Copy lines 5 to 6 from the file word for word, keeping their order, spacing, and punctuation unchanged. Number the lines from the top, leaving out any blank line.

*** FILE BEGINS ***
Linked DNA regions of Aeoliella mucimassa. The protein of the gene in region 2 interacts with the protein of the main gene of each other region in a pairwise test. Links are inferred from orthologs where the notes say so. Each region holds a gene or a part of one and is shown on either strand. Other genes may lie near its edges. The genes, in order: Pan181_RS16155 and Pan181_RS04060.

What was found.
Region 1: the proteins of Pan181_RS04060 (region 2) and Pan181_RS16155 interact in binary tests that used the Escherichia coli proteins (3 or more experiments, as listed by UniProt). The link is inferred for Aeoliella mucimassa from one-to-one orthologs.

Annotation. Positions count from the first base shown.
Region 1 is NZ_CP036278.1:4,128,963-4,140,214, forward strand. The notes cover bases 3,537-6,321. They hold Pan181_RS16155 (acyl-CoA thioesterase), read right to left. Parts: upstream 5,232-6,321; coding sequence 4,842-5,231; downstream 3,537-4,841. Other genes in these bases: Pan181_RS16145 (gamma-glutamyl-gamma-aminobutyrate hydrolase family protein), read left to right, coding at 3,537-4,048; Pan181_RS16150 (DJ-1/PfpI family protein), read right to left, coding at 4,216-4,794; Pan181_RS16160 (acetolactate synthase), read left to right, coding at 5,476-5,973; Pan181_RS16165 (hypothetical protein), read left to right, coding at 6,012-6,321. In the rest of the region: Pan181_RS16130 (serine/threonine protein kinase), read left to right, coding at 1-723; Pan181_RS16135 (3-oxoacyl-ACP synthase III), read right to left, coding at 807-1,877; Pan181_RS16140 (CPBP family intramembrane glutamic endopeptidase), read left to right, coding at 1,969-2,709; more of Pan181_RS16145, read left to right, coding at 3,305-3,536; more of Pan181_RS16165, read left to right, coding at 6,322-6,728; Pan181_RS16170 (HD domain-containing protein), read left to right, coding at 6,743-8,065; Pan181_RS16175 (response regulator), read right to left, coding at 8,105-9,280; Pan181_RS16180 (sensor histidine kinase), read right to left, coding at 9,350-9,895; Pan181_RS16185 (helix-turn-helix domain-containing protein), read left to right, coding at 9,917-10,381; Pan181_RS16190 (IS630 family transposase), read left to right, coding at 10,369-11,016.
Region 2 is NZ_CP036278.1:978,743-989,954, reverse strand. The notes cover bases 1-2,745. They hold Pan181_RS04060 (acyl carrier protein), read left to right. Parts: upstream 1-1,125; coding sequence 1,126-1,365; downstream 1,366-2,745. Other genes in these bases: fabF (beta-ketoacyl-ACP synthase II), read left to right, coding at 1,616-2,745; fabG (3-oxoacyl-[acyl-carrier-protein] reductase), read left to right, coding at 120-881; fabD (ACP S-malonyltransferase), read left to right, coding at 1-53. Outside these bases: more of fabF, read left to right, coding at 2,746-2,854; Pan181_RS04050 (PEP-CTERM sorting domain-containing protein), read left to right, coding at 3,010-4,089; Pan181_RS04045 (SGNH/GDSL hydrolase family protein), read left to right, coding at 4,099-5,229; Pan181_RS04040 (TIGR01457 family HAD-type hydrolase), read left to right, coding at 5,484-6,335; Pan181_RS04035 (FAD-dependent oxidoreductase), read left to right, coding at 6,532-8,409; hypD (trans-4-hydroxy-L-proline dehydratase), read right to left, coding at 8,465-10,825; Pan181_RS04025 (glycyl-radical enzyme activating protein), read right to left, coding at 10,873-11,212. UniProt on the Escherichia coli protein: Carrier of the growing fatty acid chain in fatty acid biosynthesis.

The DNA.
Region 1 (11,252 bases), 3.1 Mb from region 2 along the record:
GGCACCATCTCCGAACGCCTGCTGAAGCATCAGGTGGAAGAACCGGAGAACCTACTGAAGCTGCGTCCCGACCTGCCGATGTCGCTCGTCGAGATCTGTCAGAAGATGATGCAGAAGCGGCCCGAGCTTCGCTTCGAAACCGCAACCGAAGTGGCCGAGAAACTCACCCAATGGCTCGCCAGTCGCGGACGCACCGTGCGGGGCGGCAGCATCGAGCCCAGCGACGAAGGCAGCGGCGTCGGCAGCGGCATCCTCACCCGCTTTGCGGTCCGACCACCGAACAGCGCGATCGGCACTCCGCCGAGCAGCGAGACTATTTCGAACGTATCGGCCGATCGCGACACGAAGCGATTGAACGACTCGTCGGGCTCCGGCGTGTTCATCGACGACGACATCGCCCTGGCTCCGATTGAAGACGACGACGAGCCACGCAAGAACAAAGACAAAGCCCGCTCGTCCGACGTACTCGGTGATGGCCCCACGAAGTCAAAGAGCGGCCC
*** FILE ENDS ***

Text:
Region 1 is NZ_CP036278.1:4,128,963-4,140,214, forward strand. The notes cover bases 3,537-6,321. They hold Pan181_RS16155 (acyl-CoA thioesterase), read right to left. Parts: upstream 5,232-6,321; coding sequence 4,842-5,231; downstream 3,537-4,841. Other genes in these bases: Pan181_RS16145 (gamma-glutamyl-gamma-aminobutyrate hydrolase family protein), read left to right, coding at 3,537-4,048; Pan181_RS16150 (DJ-1/PfpI family protein), read right to left, coding at 4,216-4,794; Pan181_RS16160 (acetolactate synthase), read left to right, coding at 5,476-5,973; Pan181_RS16165 (hypothetical protein), read left to right, coding at 6,012-6,321. In the rest of the region: Pan181_RS16130 (serine/threonine protein kinase), read left to right, coding at 1-723; Pan181_RS16135 (3-oxoacyl-ACP synthase III), read right to left, coding at 807-1,877; Pan181_RS16140 (CPBP family intramembrane glutamic endopeptidase), read left to right, coding at 1,969-2,709; more of Pan181_RS16145, read left to right, coding at 3,305-3,536; more of Pan181_RS16165, read left to right, coding at 6,322-6,728; Pan181_RS16170 (HD domain-containing protein), read left to right, coding at 6,743-8,065; Pan181_RS16175 (response regulator), read right to left, coding at 8,105-9,280; Pan181_RS16180 (sensor histidine kinase), read right to left, coding at 9,350-9,895; Pan181_RS16185 (helix-turn-helix domain-containing protein), read left to right, coding at 9,917-10,381; Pan181_RS16190 (IS630 family transposase), read left to right, coding at 10,369-11,016.
Region 2 is NZ_CP036278.1:978,743-989,954, reverse strand. The notes cover bases 1-2,745. They hold Pan181_RS04060 (acyl carrier protein), read left to right. Parts: upstream 1-1,125; coding sequence 1,126-1,365; downstream 1,366-2,745. Other genes in these bases: fabF (beta-ketoacyl-ACP synthase II), read left to right, coding at 1,616-2,745; fabG (3-oxoacyl-[acyl-carrier-protein] reductase), read left to right, coding at 120-881; fabD (ACP S-malonyltransferase), read left to right, coding at 1-53. Outside these bases: more of fabF, read left to right, coding at 2,746-2,854; Pan181_RS04050 (PEP-CTERM sorting domain-containing protein), read left to right, coding at 3,010-4,089; Pan181_RS04045 (SGNH/GDSL hydrolase family protein), read left to right, coding at 4,099-5,229; Pan181_RS04040 (TIGR01457 family HAD-type hydrolase), read left to right, coding at 5,484-6,335; Pan181_RS04035 (FAD-dependent oxidoreductase), read left to right, coding at 6,532-8,409; hypD (trans-4-hydroxy-L-proline dehydratase), read right to left, coding at 8,465-10,825; Pan181_RS04025 (glycyl-radical enzyme activating protein), read right to left, coding at 10,873-11,212. UniProt on the Escherichia coli protein: Carrier of the growing fatty acid chain in fatty acid biosynthesis.